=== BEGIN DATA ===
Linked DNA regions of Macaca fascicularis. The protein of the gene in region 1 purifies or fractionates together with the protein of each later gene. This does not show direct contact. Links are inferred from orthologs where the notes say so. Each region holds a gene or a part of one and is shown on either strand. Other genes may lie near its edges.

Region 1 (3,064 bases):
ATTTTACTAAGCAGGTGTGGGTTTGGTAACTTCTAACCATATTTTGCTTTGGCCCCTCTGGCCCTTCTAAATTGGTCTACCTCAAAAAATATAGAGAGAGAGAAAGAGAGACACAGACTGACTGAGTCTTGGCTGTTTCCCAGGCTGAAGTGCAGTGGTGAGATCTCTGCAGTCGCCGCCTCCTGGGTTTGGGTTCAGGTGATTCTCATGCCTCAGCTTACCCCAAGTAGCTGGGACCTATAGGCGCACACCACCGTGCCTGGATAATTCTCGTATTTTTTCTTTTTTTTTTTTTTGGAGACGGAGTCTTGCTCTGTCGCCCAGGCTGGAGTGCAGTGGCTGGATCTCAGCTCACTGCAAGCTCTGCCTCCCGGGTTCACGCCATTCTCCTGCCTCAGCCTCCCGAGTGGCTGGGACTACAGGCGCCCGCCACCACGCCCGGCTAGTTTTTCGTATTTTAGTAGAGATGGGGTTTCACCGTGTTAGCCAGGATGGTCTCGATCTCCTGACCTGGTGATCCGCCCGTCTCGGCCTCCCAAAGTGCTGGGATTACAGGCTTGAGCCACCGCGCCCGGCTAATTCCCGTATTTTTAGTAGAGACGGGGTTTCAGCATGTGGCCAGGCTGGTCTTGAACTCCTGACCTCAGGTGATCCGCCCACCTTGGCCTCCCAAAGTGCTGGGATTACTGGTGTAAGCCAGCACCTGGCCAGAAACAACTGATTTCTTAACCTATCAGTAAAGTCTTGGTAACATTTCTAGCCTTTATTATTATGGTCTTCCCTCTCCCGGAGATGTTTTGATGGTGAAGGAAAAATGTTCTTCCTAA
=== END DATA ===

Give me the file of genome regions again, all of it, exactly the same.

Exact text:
Linked DNA regions of Macaca fascicularis. The protein of the gene in region 1 purifies or fractionates together with the protein of each later gene. This does not show direct contact. Links are inferred from orthologs where the notes say so. Each region holds a gene or a part of one and is shown on either strand. Other genes may lie near its edges.

Region 1 (3,064 bases):
ATTTTACTAAGCAGGTGTGGGTTTGGTAACTTCTAACCATATTTTGCTTTGGCCCCTCTGGCCCTTCTAAATTGGTCTACCTCAAAAAATATAGAGAGAGAGAAAGAGAGACACAGACTGACTGAGTCTTGGCTGTTTCCCAGGCTGAAGTGCAGTGGTGAGATCTCTGCAGTCGCCGCCTCCTGGGTTTGGGTTCAGGTGATTCTCATGCCTCAGCTTACCCCAAGTAGCTGGGACCTATAGGCGCACACCACCGTGCCTGGATAATTCTCGTATTTTTTCTTTTTTTTTTTTTTGGAGACGGAGTCTTGCTCTGTCGCCCAGGCTGGAGTGCAGTGGCTGGATCTCAGCTCACTGCAAGCTCTGCCTCCCGGGTTCACGCCATTCTCCTGCCTCAGCCTCCCGAGTGGCTGGGACTACAGGCGCCCGCCACCACGCCCGGCTAGTTTTTCGTATTTTAGTAGAGATGGGGTTTCACCGTGTTAGCCAGGATGGTCTCGATCTCCTGACCTGGTGATCCGCCCGTCTCGGCCTCCCAAAGTGCTGGGATTACAGGCTTGAGCCACCGCGCCCGGCTAATTCCCGTATTTTTAGTAGAGACGGGGTTTCAGCATGTGGCCAGGCTGGTCTTGAACTCCTGACCTCAGGTGATCCGCCCACCTTGGCCTCCCAAAGTGCTGGGATTACTGGTGTAAGCCAGCACCTGGCCAGAAACAACTGATTTCTTAACCTATCAGTAAAGTCTTGGTAACATTTCTAGCCTTTATTATTATGGTCTTCCCTCTCCCGGAGATGTTTTGATGGTGAAGGAAAAATGTTCTTCCTAA